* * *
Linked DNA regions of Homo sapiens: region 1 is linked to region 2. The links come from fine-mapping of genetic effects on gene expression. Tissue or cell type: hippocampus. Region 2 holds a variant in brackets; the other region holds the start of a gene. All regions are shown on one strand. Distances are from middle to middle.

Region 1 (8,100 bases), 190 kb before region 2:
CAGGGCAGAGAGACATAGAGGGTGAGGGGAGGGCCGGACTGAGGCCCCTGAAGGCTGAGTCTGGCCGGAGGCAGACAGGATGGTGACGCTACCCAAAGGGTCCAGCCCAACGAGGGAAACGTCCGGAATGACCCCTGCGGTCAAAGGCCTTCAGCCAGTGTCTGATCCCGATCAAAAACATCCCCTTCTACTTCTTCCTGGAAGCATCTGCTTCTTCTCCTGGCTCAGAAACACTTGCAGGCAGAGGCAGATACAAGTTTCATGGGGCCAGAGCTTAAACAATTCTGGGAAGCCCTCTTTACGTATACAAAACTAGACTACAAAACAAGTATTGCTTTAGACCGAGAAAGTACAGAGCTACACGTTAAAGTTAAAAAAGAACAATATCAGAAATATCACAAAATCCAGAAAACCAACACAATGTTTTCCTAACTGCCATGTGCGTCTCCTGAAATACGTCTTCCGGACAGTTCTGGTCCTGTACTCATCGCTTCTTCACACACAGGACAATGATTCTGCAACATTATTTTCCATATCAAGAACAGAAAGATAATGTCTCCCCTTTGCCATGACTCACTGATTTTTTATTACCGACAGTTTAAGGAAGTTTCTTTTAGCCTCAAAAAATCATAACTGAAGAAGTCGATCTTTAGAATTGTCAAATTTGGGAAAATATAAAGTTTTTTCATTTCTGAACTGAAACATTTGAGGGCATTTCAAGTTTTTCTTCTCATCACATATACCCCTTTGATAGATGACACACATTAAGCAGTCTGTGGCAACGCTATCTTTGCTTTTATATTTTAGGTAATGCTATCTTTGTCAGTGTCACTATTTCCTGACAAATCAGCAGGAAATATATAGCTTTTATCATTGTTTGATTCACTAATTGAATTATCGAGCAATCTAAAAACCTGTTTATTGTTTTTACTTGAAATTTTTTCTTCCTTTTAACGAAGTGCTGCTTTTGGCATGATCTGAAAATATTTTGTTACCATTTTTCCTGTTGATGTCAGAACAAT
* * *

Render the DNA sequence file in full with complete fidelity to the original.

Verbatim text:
Linked DNA regions of Homo sapiens: region 1 is linked to region 2. The links come from fine-mapping of genetic effects on gene expression. Tissue or cell type: hippocampus. Region 2 holds a variant in brackets; the other region holds the start of a gene. All regions are shown on one strand. Distances are from middle to middle.

Region 1 (8,100 bases), 190 kb before region 2:
CAGGGCAGAGAGACATAGAGGGTGAGGGGAGGGCCGGACTGAGGCCCCTGAAGGCTGAGTCTGGCCGGAGGCAGACAGGATGGTGACGCTACCCAAAGGGTCCAGCCCAACGAGGGAAACGTCCGGAATGACCCCTGCGGTCAAAGGCCTTCAGCCAGTGTCTGATCCCGATCAAAAACATCCCCTTCTACTTCTTCCTGGAAGCATCTGCTTCTTCTCCTGGCTCAGAAACACTTGCAGGCAGAGGCAGATACAAGTTTCATGGGGCCAGAGCTTAAACAATTCTGGGAAGCCCTCTTTACGTATACAAAACTAGACTACAAAACAAGTATTGCTTTAGACCGAGAAAGTACAGAGCTACACGTTAAAGTTAAAAAAGAACAATATCAGAAATATCACAAAATCCAGAAAACCAACACAATGTTTTCCTAACTGCCATGTGCGTCTCCTGAAATACGTCTTCCGGACAGTTCTGGTCCTGTACTCATCGCTTCTTCACACACAGGACAATGATTCTGCAACATTATTTTCCATATCAAGAACAGAAAGATAATGTCTCCCCTTTGCCATGACTCACTGATTTTTTATTACCGACAGTTTAAGGAAGTTTCTTTTAGCCTCAAAAAATCATAACTGAAGAAGTCGATCTTTAGAATTGTCAAATTTGGGAAAATATAAAGTTTTTTCATTTCTGAACTGAAACATTTGAGGGCATTTCAAGTTTTTCTTCTCATCACATATACCCCTTTGATAGATGACACACATTAAGCAGTCTGTGGCAACGCTATCTTTGCTTTTATATTTTAGGTAATGCTATCTTTGTCAGTGTCACTATTTCCTGACAAATCAGCAGGAAATATATAGCTTTTATCATTGTTTGATTCACTAATTGAATTATCGAGCAATCTAAAAACCTGTTTATTGTTTTTACTTGAAATTTTTTCTTCCTTTTAACGAAGTGCTGCTTTTGGCATGATCTGAAAATATTTTGTTACCATTTTTCCTGTTGATGTCAGAACAAT